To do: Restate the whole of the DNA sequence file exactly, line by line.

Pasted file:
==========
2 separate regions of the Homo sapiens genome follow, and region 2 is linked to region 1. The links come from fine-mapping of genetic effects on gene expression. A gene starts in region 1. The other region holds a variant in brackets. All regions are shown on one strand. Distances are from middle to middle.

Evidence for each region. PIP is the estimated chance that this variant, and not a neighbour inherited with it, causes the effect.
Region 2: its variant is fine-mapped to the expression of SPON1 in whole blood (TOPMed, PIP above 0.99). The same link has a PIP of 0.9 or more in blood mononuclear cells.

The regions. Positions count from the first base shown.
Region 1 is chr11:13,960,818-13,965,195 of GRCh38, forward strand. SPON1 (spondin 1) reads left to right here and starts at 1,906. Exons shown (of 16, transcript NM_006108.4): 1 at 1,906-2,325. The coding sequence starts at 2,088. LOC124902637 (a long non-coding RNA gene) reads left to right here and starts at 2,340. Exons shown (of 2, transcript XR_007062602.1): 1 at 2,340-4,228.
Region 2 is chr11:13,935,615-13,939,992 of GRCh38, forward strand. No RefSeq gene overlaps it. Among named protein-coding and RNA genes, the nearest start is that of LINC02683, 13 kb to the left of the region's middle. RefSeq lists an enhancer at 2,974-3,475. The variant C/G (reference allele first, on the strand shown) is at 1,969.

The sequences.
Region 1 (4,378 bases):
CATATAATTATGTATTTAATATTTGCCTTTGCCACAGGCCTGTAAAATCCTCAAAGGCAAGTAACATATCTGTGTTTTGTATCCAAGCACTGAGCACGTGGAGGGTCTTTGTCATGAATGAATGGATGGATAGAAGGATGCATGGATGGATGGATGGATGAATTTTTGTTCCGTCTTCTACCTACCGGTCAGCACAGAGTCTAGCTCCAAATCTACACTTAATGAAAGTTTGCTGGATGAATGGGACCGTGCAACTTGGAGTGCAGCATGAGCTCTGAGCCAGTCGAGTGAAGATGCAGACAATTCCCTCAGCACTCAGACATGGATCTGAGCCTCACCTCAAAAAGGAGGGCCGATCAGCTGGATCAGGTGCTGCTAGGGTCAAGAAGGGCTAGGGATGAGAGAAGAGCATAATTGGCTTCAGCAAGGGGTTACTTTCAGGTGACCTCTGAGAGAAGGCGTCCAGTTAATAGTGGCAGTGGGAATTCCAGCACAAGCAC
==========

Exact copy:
2 separate regions of the Homo sapiens genome follow, and region 2 is linked to region 1. The links come from fine-mapping of genetic effects on gene expression. A gene starts in region 1. The other region holds a variant in brackets. All regions are shown on one strand. Distances are from middle to middle.

Evidence for each region. PIP is the estimated chance that this variant, and not a neighbour inherited with it, causes the effect.
Region 2: its variant is fine-mapped to the expression of SPON1 in whole blood (TOPMed, PIP above 0.99). The same link has a PIP of 0.9 or more in blood mononuclear cells.

The regions. Positions count from the first base shown.
Region 1 is chr11:13,960,818-13,965,195 of GRCh38, forward strand. SPON1 (spondin 1) reads left to right here and starts at 1,906. Exons shown (of 16, transcript NM_006108.4): 1 at 1,906-2,325. The coding sequence starts at 2,088. LOC124902637 (a long non-coding RNA gene) reads left to right here and starts at 2,340. Exons shown (of 2, transcript XR_007062602.1): 1 at 2,340-4,228.
Region 2 is chr11:13,935,615-13,939,992 of GRCh38, forward strand. No RefSeq gene overlaps it. Among named protein-coding and RNA genes, the nearest start is that of LINC02683, 13 kb to the left of the region's middle. RefSeq lists an enhancer at 2,974-3,475. The variant C/G (reference allele first, on the strand shown) is at 1,969.

The sequences.
Region 1 (4,378 bases):
CATATAATTATGTATTTAATATTTGCCTTTGCCACAGGCCTGTAAAATCCTCAAAGGCAAGTAACATATCTGTGTTTTGTATCCAAGCACTGAGCACGTGGAGGGTCTTTGTCATGAATGAATGGATGGATAGAAGGATGCATGGATGGATGGATGGATGAATTTTTGTTCCGTCTTCTACCTACCGGTCAGCACAGAGTCTAGCTCCAAATCTACACTTAATGAAAGTTTGCTGGATGAATGGGACCGTGCAACTTGGAGTGCAGCATGAGCTCTGAGCCAGTCGAGTGAAGATGCAGACAATTCCCTCAGCACTCAGACATGGATCTGAGCCTCACCTCAAAAAGGAGGGCCGATCAGCTGGATCAGGTGCTGCTAGGGTCAAGAAGGGCTAGGGATGAGAGAAGAGCATAATTGGCTTCAGCAAGGGGTTACTTTCAGGTGACCTCTGAGAGAAGGCGTCCAGTTAATAGTGGCAGTGGGAATTCCAGCACAAGCAC